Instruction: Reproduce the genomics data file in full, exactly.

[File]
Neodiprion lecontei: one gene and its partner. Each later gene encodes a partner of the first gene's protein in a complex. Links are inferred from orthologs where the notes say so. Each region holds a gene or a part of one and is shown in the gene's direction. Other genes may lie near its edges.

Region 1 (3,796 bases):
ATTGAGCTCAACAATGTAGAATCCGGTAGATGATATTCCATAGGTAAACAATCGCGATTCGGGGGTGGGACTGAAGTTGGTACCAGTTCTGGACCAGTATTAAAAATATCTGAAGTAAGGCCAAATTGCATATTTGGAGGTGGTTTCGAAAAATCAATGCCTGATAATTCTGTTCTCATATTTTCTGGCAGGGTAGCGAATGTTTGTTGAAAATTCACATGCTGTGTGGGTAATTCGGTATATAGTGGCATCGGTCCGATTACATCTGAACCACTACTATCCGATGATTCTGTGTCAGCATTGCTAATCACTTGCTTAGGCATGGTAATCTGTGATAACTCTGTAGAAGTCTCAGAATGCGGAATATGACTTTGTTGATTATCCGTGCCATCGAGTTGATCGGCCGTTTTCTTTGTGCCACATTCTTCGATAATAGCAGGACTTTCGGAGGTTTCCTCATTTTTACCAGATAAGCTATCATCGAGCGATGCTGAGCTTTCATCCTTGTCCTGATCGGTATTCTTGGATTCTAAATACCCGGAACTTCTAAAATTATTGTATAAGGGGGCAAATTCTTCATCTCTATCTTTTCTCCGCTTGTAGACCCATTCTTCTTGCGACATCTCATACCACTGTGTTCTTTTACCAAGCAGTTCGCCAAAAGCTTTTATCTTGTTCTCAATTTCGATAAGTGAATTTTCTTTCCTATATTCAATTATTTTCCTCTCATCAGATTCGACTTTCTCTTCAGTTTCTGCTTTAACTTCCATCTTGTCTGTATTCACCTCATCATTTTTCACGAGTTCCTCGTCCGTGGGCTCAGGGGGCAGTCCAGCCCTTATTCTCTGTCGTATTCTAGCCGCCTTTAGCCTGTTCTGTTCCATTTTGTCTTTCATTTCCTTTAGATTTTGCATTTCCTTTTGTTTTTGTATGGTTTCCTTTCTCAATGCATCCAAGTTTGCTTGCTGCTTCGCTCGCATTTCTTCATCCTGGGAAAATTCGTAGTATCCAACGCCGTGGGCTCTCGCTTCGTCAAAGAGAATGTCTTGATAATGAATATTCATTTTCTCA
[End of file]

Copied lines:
Neodiprion lecontei: one gene and its partner. Each later gene encodes a partner of the first gene's protein in a complex. Links are inferred from orthologs where the notes say so. Each region holds a gene or a part of one and is shown in the gene's direction. Other genes may lie near its edges.

Region 1 (3,796 bases):
ATTGAGCTCAACAATGTAGAATCCGGTAGATGATATTCCATAGGTAAACAATCGCGATTCGGGGGTGGGACTGAAGTTGGTACCAGTTCTGGACCAGTATTAAAAATATCTGAAGTAAGGCCAAATTGCATATTTGGAGGTGGTTTCGAAAAATCAATGCCTGATAATTCTGTTCTCATATTTTCTGGCAGGGTAGCGAATGTTTGTTGAAAATTCACATGCTGTGTGGGTAATTCGGTATATAGTGGCATCGGTCCGATTACATCTGAACCACTACTATCCGATGATTCTGTGTCAGCATTGCTAATCACTTGCTTAGGCATGGTAATCTGTGATAACTCTGTAGAAGTCTCAGAATGCGGAATATGACTTTGTTGATTATCCGTGCCATCGAGTTGATCGGCCGTTTTCTTTGTGCCACATTCTTCGATAATAGCAGGACTTTCGGAGGTTTCCTCATTTTTACCAGATAAGCTATCATCGAGCGATGCTGAGCTTTCATCCTTGTCCTGATCGGTATTCTTGGATTCTAAATACCCGGAACTTCTAAAATTATTGTATAAGGGGGCAAATTCTTCATCTCTATCTTTTCTCCGCTTGTAGACCCATTCTTCTTGCGACATCTCATACCACTGTGTTCTTTTACCAAGCAGTTCGCCAAAAGCTTTTATCTTGTTCTCAATTTCGATAAGTGAATTTTCTTTCCTATATTCAATTATTTTCCTCTCATCAGATTCGACTTTCTCTTCAGTTTCTGCTTTAACTTCCATCTTGTCTGTATTCACCTCATCATTTTTCACGAGTTCCTCGTCCGTGGGCTCAGGGGGCAGTCCAGCCCTTATTCTCTGTCGTATTCTAGCCGCCTTTAGCCTGTTCTGTTCCATTTTGTCTTTCATTTCCTTTAGATTTTGCATTTCCTTTTGTTTTTGTATGGTTTCCTTTCTCAATGCATCCAAGTTTGCTTGCTGCTTCGCTCGCATTTCTTCATCCTGGGAAAATTCGTAGTATCCAACGCCGTGGGCTCTCGCTTCGTCAAAGAGAATGTCTTGATAATGAATATTCATTTTCTCA